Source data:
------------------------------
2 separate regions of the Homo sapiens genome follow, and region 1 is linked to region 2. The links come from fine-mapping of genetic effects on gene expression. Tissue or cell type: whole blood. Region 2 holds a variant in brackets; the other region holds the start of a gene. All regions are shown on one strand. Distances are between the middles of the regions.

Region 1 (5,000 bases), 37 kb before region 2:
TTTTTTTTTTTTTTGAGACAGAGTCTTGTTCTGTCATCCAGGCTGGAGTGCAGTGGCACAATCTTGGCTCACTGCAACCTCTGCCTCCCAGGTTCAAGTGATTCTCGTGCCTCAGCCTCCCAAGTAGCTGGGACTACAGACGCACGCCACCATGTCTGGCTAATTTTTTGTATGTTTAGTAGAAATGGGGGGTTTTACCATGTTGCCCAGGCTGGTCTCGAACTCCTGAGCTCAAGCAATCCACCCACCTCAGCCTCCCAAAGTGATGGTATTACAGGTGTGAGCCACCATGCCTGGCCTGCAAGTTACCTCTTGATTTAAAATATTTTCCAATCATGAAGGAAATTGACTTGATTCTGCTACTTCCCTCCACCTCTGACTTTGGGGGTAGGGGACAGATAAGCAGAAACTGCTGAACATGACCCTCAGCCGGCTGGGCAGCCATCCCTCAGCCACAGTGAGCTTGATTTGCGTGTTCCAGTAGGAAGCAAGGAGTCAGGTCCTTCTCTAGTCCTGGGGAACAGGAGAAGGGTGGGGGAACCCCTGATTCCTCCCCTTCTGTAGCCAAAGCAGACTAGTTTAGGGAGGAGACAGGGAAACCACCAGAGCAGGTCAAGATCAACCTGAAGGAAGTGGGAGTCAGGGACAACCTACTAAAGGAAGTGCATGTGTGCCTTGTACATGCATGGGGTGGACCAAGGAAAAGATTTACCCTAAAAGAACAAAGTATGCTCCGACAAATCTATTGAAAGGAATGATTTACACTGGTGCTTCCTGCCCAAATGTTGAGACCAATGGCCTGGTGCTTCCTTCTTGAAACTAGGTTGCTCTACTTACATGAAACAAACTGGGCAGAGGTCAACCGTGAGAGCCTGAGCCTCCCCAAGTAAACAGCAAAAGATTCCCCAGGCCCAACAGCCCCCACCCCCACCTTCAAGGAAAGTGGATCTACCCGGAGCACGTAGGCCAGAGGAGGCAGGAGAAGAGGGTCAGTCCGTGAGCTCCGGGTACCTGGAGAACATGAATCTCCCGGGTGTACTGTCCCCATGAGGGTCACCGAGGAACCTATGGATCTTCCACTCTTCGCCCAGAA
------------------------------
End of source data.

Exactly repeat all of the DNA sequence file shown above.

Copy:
2 separate regions of the Homo sapiens genome follow, and region 1 is linked to region 2. The links come from fine-mapping of genetic effects on gene expression. Tissue or cell type: whole blood. Region 2 holds a variant in brackets; the other region holds the start of a gene. All regions are shown on one strand. Distances are between the middles of the regions.

Region 1 (5,000 bases), 37 kb before region 2:
TTTTTTTTTTTTTTGAGACAGAGTCTTGTTCTGTCATCCAGGCTGGAGTGCAGTGGCACAATCTTGGCTCACTGCAACCTCTGCCTCCCAGGTTCAAGTGATTCTCGTGCCTCAGCCTCCCAAGTAGCTGGGACTACAGACGCACGCCACCATGTCTGGCTAATTTTTTGTATGTTTAGTAGAAATGGGGGGTTTTACCATGTTGCCCAGGCTGGTCTCGAACTCCTGAGCTCAAGCAATCCACCCACCTCAGCCTCCCAAAGTGATGGTATTACAGGTGTGAGCCACCATGCCTGGCCTGCAAGTTACCTCTTGATTTAAAATATTTTCCAATCATGAAGGAAATTGACTTGATTCTGCTACTTCCCTCCACCTCTGACTTTGGGGGTAGGGGACAGATAAGCAGAAACTGCTGAACATGACCCTCAGCCGGCTGGGCAGCCATCCCTCAGCCACAGTGAGCTTGATTTGCGTGTTCCAGTAGGAAGCAAGGAGTCAGGTCCTTCTCTAGTCCTGGGGAACAGGAGAAGGGTGGGGGAACCCCTGATTCCTCCCCTTCTGTAGCCAAAGCAGACTAGTTTAGGGAGGAGACAGGGAAACCACCAGAGCAGGTCAAGATCAACCTGAAGGAAGTGGGAGTCAGGGACAACCTACTAAAGGAAGTGCATGTGTGCCTTGTACATGCATGGGGTGGACCAAGGAAAAGATTTACCCTAAAAGAACAAAGTATGCTCCGACAAATCTATTGAAAGGAATGATTTACACTGGTGCTTCCTGCCCAAATGTTGAGACCAATGGCCTGGTGCTTCCTTCTTGAAACTAGGTTGCTCTACTTACATGAAACAAACTGGGCAGAGGTCAACCGTGAGAGCCTGAGCCTCCCCAAGTAAACAGCAAAAGATTCCCCAGGCCCAACAGCCCCCACCCCCACCTTCAAGGAAAGTGGATCTACCCGGAGCACGTAGGCCAGAGGAGGCAGGAGAAGAGGGTCAGTCCGTGAGCTCCGGGTACCTGGAGAACATGAATCTCCCGGGTGTACTGTCCCCATGAGGGTCACCGAGGAACCTATGGATCTTCCACTCTTCGCCCAGAA